Chess has become part of the mainstream of activities on the world stage as news stories are bombarded with quips and headlines using chess metaphors. Does this mean that chess has become more approachable or is it merely a fashion statement that people make to associate with an “intellectual” activity? In these days of gamesmanship, is chess being properly positioned to attract more enthusiasts? If not, what are some suggestions? Interesting questions.
The Chess Myth
One of the biggest problems with marketing chess is its supposed relationship with intellectualism. People simply feel intimidated by all the strange-looking pieces and the seemingly complex rules. Honestly, chess has little to do with the type of intelligence that people associate with being “smart.” Chess relies more on spatial abilities, pattern recognition and memory. If chess were merely an intellectual exercise then the strongest players would be those with advanced degrees or some specialized skill. This is simply not the case.
Chess is an activity that is played by about as diverse an audience as one can imagine. Travel to any given tournament in the U.S. and you will span all possibilities of age, gender, ethnicity, nationality, personality, physical stature, educational attainment and social class. It is perhaps the only competitive activity where an important millionaire business executive can meet an opponent who has just reached his/her 6th birthday, or even someone who appeared as if he were straight from a homeless shelter… certainly improbable events in the real world.
Chess and Race
However, chess is often cast in the media as some esoteric activity that only a select few can hope to master and is often used in racial propaganda. Racial classifications which note intelligence levels are often biased and skewed to reinforce existing paradigms and theories. In contemporary science, there is still the thought that people of African descent are superior in activities which require physical gifts, but are less accomplished in intellectual pursuits… despite a long history of inventive accomplishments within the Black Diaspora. One only needs to look as far as white supremacist websites extolling the intellectual differences between races.
A rudimentary theory could be hypothesized that “since chess is an ‘intellectual’ activity and relatively few Blacks have mastered it, then Blacks are not intellectual. QED.” There are many problems with this theorem, but the most important uncontrollable factor is economics. Chess is not perceived as an activity that will earn the participant future returns despite the investment of an inordinate amount of time in mastering its intricacies.
Many decisions made by those in the Black Diaspora are based on cost-benefit analysis, so chess is not often considered an activity which measurably improves one’s economic potential. In fact, tournaments tend to be very expensive (e.g., travel, hotel, entry fee, food expenses) and the potential returns are small. These issues are so much more acute since a large number of Blacks around the world are situated in the lower economic classes.
I still hear people claim that “Black folks don’t play chess” and there are few visible role models to break this mindset for Blacks. To date, Maurice Ashley is the world’s only Black Grandmaster. As long as he is alone, he will be viewed as an “exceptional case” despite promising talent in the pipeline (e.g., Amon Simutowe, Robert Gwaze, Pontus Carlsson). Of course, chess is popular leisure activity throughout Africa, the Caribbean and Black America, but the economics of chess does not always allow for total immersion in its study. Economic and marketing support to reach wider audiences will be key in chess promotion.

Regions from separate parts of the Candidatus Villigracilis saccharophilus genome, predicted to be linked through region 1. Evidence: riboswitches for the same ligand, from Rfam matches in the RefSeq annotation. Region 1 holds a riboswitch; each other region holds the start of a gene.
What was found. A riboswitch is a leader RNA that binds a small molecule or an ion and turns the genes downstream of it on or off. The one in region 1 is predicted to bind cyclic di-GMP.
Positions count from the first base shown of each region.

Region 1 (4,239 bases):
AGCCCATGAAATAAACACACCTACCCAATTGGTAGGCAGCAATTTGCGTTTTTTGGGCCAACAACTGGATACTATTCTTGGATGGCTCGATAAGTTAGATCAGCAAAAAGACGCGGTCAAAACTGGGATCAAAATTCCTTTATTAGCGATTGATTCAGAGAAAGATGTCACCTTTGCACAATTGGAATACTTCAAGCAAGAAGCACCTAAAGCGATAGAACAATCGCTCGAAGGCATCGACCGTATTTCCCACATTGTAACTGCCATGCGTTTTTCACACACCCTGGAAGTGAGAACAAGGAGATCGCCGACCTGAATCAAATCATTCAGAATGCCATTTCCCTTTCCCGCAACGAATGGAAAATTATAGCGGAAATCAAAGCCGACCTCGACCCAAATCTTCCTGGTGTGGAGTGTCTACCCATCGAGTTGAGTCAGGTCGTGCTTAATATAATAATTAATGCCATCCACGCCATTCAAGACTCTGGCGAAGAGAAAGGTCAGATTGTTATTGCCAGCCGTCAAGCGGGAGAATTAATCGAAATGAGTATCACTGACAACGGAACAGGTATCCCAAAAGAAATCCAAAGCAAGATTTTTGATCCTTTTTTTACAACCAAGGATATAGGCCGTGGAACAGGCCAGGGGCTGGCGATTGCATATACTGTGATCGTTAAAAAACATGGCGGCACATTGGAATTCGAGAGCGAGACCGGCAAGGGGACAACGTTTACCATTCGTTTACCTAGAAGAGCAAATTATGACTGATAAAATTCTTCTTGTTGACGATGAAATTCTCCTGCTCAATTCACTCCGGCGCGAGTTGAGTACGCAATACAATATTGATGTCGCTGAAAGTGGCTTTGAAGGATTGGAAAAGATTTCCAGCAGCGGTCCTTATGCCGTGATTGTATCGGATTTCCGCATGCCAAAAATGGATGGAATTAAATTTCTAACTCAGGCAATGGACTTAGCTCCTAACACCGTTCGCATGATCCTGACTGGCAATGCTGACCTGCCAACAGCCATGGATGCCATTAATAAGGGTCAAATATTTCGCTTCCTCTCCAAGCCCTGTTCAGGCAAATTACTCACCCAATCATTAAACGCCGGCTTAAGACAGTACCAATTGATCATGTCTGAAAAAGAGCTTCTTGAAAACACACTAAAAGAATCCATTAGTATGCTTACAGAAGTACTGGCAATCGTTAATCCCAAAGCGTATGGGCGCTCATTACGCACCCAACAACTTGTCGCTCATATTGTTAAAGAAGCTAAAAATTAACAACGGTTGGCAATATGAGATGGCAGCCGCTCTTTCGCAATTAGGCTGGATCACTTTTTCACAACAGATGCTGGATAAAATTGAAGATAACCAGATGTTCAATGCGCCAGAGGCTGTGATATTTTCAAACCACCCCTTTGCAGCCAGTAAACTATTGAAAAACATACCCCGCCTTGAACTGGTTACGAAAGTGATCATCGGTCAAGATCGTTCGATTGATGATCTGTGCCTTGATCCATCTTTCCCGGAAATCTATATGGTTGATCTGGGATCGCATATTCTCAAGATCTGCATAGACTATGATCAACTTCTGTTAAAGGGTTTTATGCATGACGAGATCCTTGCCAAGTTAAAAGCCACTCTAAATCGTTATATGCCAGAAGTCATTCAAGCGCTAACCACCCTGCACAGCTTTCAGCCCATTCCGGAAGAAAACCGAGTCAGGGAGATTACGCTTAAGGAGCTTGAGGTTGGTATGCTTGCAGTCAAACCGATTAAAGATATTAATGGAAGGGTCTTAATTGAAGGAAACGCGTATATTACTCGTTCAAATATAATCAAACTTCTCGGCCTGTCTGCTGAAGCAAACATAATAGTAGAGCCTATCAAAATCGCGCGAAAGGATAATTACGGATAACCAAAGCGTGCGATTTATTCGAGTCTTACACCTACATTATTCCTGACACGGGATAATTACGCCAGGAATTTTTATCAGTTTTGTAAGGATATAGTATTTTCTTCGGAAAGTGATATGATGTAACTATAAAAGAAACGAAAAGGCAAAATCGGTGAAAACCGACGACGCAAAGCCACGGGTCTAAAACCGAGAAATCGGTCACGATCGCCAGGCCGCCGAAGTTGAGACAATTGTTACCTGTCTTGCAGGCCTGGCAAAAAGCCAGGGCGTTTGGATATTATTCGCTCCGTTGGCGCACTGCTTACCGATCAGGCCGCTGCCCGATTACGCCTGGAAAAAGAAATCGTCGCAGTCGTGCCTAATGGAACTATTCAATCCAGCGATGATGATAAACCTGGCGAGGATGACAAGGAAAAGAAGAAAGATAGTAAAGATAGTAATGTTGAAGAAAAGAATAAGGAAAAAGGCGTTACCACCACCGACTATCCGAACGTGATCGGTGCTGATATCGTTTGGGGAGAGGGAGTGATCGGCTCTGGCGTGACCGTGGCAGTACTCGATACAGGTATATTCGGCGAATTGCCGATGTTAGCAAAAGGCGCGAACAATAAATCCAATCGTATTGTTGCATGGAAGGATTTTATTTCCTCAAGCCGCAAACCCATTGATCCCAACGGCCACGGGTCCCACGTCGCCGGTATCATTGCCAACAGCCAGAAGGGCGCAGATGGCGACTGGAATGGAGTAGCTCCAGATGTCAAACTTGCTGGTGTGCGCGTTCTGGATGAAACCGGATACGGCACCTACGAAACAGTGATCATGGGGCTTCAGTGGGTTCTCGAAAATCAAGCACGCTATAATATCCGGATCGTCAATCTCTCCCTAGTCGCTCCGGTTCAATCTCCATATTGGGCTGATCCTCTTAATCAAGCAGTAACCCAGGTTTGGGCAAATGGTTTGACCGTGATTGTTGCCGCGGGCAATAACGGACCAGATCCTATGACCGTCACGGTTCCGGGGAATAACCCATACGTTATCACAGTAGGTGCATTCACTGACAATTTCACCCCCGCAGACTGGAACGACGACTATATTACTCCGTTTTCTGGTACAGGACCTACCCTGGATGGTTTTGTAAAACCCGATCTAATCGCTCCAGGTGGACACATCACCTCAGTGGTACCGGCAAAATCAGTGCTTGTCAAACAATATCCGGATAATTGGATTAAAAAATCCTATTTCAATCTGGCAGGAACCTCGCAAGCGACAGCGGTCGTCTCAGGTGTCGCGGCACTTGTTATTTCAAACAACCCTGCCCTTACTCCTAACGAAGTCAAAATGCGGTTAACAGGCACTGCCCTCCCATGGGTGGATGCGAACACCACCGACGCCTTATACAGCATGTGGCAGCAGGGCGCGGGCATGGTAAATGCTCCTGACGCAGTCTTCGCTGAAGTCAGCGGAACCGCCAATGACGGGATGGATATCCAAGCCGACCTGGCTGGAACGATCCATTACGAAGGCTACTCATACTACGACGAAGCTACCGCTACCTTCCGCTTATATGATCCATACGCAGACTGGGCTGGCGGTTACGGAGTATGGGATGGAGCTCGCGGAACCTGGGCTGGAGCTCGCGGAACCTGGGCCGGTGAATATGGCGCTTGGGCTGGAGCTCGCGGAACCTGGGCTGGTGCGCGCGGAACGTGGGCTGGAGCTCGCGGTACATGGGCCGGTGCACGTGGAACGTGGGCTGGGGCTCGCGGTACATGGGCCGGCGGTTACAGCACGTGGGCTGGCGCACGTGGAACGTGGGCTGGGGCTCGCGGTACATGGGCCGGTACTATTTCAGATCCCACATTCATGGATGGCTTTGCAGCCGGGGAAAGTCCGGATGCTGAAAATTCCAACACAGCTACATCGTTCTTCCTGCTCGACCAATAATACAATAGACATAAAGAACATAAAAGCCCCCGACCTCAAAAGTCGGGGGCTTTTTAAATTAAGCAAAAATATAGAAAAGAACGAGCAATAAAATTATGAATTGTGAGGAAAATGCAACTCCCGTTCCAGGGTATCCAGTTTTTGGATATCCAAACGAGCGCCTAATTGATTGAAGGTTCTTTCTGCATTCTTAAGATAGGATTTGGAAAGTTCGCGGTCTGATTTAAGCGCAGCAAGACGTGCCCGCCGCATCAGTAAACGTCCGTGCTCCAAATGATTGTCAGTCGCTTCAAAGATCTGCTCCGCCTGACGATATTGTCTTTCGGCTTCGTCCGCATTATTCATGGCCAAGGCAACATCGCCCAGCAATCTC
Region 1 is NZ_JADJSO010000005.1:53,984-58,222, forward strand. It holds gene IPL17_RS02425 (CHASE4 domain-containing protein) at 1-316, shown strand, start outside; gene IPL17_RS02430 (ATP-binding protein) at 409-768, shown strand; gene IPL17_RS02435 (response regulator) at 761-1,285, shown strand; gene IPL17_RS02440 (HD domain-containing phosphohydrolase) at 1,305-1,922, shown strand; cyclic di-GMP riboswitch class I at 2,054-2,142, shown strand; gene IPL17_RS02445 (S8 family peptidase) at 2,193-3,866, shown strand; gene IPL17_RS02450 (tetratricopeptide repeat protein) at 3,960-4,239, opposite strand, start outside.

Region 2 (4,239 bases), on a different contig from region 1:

Chess and Education
Scholastic chess has blossomed into a viable business model. The latest debate in the U.S. is whether chess promotion should be handled by non-chess sponsors or chess-oriented entities. Many of the largest scholastic activities in chess have been sponsored by large corporations who derive a benefit from their demonstration of corporate social and civic responsibility.
Chess has been featured in many educational studies which prove that it is able to help children improve their spatial and cognitive abilities, pattern recognition, analytical skills and discipline. It has also been used as a way to develop social skills and to help assist in boosting self-esteem. However, there are critics to the trends of commercializing scholastic chess to the point of making it trivial.
An interesting point was made in Thomas Braunlich’s essay, “Scholastics and the Soul of Chess,” where he opined that chess should be promoted more for its long-lasting benefit than for its short-term “feel good” effects. He discusses the fact that scholastic chess, in actuality, does not groom future Grandmasters, but is only used as a sort of revenue generating event and for marketing exposure. The point is… everyone wants to be affiliated with chess because it is considered “cool,” but grooming strong players is not on the agenda.
Chess and Marketing
Scholastic chess events today are primarily about marketing for the sponsor and making the participating children feel good about accomplishing something. We continue to rave about a 6-year old player who knows how to move the pieces! We also hear about a young player who is declared the “national champion” after winning a trophy in a beginner’s section.
This well-intentioned media exposure can have negative consequences. The attrition rate for chess players is atrocious (especially among girls) and players like Hikaru Nakamurais only notable player (of late) to have emerged from U.S. scholastic circles. Why do many of these young players quit chess shortly thereafter? Perhaps Braunlich’s claim of “trophy inflation” deserves merit: